Mere decades after the dissolution of Yugoslavia, the promise of European democracy seems to be out of joint. What has become of the once-shared memory of victory over fascism? Historical revisionism and nationalist propaganda in the post-Yugoslav context have tried to eradicate the legacy of partisan and socialist struggles, while Yugonostalgia commodifies the partisan/socialist past. It is against these dominant ‘archives’ that this book launches the partisan counter-archive, highlighting the symbolic power of artistic works that echo and envision partisan legacy and rupture. It comprises a body of works that emerged either during the people's liberation struggle or in later socialist periods, tracing a counter-archival surplus and revolutionary remainder that invents alternative protocols of remembrance and commemoration. The book covers rich (counter-)archival material – from partisan poems, graphic works and photography, to monuments and films – and ends by describing the recent revisionist un-doing of the partisan past. It contributes to the Yugoslav politico-aesthetical “history of the oppressed” as an alternative journey to the partisan past that retrieves revolutionary resources from the past for the present.
Gal Kirn, Technical University Dresden, Germany.
"The material of this archive of anti-fascist struggle in what would become Yugoslavia bursts with vitality. Through photographs, poems, drawings, dance, and song, we live the terrors and joys of these young women and men who risked their lives for freedom. This is brilliant work, a rescue of local history passed over by official memory, that sustains an unrelenting focus on questions of right or wrong in political struggle, and it is the archival evidence that provides the answers. Kirn’s account is urgent reading, given the racialized nationalism of our time." – Susan Buck-Morss, CUNY Graduate Center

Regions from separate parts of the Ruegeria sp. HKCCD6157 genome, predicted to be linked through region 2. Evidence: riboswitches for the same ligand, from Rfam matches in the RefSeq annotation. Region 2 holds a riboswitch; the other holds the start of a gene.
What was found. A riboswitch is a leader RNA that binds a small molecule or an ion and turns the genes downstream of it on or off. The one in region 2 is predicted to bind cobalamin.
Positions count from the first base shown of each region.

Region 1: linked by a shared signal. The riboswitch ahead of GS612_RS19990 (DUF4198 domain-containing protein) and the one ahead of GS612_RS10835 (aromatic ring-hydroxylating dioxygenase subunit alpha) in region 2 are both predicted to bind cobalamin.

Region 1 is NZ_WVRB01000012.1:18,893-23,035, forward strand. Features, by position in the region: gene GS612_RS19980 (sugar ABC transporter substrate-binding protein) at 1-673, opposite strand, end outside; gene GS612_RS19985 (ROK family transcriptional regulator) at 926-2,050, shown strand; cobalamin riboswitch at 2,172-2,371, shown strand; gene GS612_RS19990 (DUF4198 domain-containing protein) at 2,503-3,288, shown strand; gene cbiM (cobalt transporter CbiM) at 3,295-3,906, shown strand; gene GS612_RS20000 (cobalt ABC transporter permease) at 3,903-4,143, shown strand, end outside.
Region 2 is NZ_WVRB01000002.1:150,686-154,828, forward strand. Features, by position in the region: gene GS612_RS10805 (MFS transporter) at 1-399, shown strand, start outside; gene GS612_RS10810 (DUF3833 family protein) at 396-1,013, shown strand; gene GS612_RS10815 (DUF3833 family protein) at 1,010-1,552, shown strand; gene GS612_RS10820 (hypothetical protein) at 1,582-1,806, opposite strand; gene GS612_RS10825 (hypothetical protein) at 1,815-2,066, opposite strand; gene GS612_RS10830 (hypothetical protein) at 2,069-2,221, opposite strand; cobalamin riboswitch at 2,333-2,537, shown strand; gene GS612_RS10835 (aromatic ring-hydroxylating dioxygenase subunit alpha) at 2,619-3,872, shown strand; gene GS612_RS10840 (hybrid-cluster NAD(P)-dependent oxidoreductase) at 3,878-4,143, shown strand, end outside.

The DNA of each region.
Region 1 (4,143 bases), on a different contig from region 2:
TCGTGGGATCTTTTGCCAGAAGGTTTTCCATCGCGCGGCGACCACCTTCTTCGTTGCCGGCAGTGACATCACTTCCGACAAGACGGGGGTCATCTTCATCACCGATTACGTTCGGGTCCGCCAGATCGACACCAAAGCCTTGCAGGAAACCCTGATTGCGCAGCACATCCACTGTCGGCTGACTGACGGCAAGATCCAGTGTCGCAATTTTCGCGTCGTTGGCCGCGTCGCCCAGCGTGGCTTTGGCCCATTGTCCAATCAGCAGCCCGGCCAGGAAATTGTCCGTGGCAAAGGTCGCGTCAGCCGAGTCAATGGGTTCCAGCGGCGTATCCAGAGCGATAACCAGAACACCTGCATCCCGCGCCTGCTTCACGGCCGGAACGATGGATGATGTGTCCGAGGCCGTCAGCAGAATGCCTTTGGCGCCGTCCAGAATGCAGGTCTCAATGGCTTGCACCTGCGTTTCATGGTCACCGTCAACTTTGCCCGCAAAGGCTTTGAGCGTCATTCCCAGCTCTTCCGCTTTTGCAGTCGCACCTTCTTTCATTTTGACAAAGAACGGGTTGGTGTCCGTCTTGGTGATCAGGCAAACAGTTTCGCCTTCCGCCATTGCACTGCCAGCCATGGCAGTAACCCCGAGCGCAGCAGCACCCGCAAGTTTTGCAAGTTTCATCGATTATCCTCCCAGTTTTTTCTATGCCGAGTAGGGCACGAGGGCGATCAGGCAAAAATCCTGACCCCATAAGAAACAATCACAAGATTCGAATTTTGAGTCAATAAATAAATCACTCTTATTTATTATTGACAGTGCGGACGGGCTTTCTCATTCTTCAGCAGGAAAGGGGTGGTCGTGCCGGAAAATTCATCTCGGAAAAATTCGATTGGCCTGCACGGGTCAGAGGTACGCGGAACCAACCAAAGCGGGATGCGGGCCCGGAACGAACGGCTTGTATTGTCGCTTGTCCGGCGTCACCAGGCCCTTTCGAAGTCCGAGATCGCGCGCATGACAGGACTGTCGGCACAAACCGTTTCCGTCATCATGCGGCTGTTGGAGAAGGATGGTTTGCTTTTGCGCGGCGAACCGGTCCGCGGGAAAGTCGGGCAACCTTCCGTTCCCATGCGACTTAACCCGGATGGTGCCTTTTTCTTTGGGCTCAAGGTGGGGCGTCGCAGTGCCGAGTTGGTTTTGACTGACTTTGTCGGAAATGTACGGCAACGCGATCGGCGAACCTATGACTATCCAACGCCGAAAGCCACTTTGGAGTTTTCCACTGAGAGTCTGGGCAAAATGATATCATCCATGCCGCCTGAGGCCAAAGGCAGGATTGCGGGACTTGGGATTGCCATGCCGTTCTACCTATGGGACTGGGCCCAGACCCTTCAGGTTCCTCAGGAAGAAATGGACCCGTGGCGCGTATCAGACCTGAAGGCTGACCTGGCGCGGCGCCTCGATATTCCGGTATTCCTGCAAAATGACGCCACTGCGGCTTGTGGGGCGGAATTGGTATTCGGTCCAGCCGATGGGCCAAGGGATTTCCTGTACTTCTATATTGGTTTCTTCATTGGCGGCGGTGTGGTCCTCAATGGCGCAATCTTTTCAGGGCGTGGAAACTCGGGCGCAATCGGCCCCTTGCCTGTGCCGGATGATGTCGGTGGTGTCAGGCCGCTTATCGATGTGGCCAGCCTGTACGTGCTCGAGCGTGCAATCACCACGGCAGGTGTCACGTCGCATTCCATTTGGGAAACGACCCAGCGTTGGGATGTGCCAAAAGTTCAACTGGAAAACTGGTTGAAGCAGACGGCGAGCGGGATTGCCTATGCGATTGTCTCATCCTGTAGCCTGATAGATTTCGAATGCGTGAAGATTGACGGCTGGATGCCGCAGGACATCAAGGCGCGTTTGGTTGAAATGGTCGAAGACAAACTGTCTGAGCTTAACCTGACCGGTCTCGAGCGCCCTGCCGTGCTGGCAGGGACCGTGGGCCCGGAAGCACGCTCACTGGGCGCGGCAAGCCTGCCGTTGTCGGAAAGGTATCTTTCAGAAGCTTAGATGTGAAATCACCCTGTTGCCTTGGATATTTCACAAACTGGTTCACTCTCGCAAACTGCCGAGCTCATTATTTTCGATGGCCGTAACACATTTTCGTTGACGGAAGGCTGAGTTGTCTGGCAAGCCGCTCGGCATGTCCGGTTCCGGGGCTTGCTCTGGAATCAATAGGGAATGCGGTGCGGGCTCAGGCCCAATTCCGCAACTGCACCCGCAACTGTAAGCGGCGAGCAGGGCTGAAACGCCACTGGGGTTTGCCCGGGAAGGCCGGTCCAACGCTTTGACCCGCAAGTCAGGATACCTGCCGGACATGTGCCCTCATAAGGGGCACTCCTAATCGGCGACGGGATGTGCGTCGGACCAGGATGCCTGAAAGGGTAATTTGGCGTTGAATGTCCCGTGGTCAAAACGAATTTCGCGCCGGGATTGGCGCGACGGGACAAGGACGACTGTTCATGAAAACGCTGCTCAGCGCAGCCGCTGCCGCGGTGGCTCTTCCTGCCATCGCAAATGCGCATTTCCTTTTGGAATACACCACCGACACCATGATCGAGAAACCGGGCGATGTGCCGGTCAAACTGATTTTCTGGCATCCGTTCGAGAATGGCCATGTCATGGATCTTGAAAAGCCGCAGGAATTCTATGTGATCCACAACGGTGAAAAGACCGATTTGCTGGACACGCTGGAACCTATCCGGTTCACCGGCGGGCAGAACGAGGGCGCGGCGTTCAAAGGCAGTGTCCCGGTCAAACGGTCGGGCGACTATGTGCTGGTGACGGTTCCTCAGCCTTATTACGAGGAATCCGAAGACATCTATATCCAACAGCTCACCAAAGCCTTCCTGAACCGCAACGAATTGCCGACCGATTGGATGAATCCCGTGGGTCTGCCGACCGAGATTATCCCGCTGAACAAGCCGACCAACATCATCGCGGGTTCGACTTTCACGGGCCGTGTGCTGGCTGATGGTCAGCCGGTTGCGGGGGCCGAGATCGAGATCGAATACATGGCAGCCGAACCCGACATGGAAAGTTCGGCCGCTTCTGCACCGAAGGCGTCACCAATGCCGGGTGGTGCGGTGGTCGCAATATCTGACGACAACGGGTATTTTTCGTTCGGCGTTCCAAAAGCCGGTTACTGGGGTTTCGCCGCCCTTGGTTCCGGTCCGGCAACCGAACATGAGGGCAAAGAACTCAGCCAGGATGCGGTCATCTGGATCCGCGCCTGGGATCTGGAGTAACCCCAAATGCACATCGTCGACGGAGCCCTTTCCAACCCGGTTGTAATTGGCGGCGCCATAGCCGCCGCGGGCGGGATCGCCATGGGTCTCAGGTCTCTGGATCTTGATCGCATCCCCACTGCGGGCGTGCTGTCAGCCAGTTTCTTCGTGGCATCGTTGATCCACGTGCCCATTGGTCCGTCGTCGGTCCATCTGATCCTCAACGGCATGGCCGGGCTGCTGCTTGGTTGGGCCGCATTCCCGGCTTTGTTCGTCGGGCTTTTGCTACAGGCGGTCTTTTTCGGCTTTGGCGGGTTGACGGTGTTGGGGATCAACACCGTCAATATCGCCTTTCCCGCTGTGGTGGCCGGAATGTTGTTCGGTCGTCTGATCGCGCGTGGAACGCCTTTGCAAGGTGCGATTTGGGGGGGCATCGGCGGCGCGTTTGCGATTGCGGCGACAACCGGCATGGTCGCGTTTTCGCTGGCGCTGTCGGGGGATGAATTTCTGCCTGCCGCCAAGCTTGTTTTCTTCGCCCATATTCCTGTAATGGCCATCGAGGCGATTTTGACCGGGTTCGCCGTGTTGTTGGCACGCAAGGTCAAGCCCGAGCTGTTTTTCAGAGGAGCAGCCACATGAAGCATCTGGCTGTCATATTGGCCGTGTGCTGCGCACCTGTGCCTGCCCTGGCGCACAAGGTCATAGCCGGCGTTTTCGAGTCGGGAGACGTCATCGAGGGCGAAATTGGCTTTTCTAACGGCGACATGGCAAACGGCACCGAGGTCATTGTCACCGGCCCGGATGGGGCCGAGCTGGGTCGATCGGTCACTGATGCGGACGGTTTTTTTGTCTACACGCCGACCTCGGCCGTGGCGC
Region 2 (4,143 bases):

"The Partisan Counter-Archive is a politically outstanding art history. But it is also an insightful political history based on joining the dots between oppressive and emancipatory cultural narratives. The outcome of exemplary research, the book describes and explains the excision of Yugoslavia’s antifascist struggles from public memory all the way to the legitimisation of fascism in the region today. As such, this intellectual effort is highly relevant to understanding the global advance of totalitarian capitalism in the 21st century, the techniques of anti-communism and their ties to nationalism, but also the role of history-writing in countering our predicament. And a warning: this is an affective read, as the injustice perpetrated against the antifascist dead is made palpable. If you feel political anger, it is justified; and it can be used to change our history-to-be." – Angela Dimitrikaki, The University of Edinburgh
"Gal Kirn's The Partisan Counter-Archive is an impressive and much-needed corrective to the collective amnesia which surrounds the importance of Southeast European partisan struggles against fascism during World War II. Assembling a wide array of Partisan art, poetry, and personal narrative, the book explores the continued politics of anti-memory in a contemporary moment when fascism seems once again ascendant. Focusing on the artistic output of three distinct periods of Yugoslav and post-Yugoslav history, The Partisan Counter-Archive reminds us of those who sacrificed their lives fighting to uphold the elusive, but ever relevant, ideal that another world is possible." – Kristen R. Ghodsee, author of "The Left Side of History: World War II and the Unfulfilled Promise of Communism in Eastern Europe"
"After three decades of conformist 'anti-totalitarian' memory politics that in many Central European and Balkan countries has served to rehabilitate fascism, Gael Kirn’s book is a refreshing and exciting dissonant voice. His archeological exploration of the partisan 'counter-archive' – a plurality of intellectual and aesthetic creations running from poems and songs to underground newspapers and films produced by antifascist fighters between 1941 and 1945 – sketches an alternative memory of the former Yugoslavia. After surviving under Tito’s regime, when it intermingled with the official heroic narrative of antifascism and the liberation war, it has been radically undone since 1989 and today has become a sort of hidden or 'Marrano' remembrance of the past. This book is a precious piece of emancipatory criticism. – Enzo Traverso, Cornell University